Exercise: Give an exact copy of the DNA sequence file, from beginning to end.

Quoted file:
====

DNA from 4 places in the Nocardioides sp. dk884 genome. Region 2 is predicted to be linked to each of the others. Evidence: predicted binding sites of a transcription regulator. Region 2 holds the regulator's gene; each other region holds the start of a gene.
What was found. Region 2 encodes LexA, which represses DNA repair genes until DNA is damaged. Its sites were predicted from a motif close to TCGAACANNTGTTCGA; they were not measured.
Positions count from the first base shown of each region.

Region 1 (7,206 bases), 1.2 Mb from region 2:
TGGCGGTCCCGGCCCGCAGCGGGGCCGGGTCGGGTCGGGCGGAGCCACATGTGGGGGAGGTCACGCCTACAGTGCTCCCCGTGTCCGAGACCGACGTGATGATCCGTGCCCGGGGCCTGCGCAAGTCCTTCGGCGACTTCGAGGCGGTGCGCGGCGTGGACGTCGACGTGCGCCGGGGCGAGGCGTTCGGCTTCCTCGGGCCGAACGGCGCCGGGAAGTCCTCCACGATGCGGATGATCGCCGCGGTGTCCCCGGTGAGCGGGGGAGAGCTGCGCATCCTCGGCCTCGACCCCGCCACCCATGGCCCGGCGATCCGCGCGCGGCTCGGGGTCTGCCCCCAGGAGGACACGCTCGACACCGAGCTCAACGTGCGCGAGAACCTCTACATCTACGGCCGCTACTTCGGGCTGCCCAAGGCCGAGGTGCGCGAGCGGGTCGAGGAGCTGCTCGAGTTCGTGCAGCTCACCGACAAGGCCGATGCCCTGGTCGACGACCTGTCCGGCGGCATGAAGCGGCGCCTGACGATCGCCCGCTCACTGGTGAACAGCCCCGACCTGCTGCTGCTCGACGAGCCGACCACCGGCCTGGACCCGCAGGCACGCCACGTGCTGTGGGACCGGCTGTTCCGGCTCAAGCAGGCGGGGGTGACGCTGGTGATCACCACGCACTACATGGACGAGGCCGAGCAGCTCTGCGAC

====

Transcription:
DNA from 4 places in the Nocardioides sp. dk884 genome. Region 2 is predicted to be linked to each of the others. Evidence: predicted binding sites of a transcription regulator. Region 2 holds the regulator's gene; each other region holds the start of a gene.
What was found. Region 2 encodes LexA, which represses DNA repair genes until DNA is damaged. Its sites were predicted from a motif close to TCGAACANNTGTTCGA; they were not measured.
Positions count from the first base shown of each region.

Region 1 (7,206 bases), 1.2 Mb from region 2:
TGGCGGTCCCGGCCCGCAGCGGGGCCGGGTCGGGTCGGGCGGAGCCACATGTGGGGGAGGTCACGCCTACAGTGCTCCCCGTGTCCGAGACCGACGTGATGATCCGTGCCCGGGGCCTGCGCAAGTCCTTCGGCGACTTCGAGGCGGTGCGCGGCGTGGACGTCGACGTGCGCCGGGGCGAGGCGTTCGGCTTCCTCGGGCCGAACGGCGCCGGGAAGTCCTCCACGATGCGGATGATCGCCGCGGTGTCCCCGGTGAGCGGGGGAGAGCTGCGCATCCTCGGCCTCGACCCCGCCACCCATGGCCCGGCGATCCGCGCGCGGCTCGGGGTCTGCCCCCAGGAGGACACGCTCGACACCGAGCTCAACGTGCGCGAGAACCTCTACATCTACGGCCGCTACTTCGGGCTGCCCAAGGCCGAGGTGCGCGAGCGGGTCGAGGAGCTGCTCGAGTTCGTGCAGCTCACCGACAAGGCCGATGCCCTGGTCGACGACCTGTCCGGCGGCATGAAGCGGCGCCTGACGATCGCCCGCTCACTGGTGAACAGCCCCGACCTGCTGCTGCTCGACGAGCCGACCACCGGCCTGGACCCGCAGGCACGCCACGTGCTGTGGGACCGGCTGTTCCGGCTCAAGCAGGCGGGGGTGACGCTGGTGATCACCACGCACTACATGGACGAGGCCGAGCAGCTCTGCGAC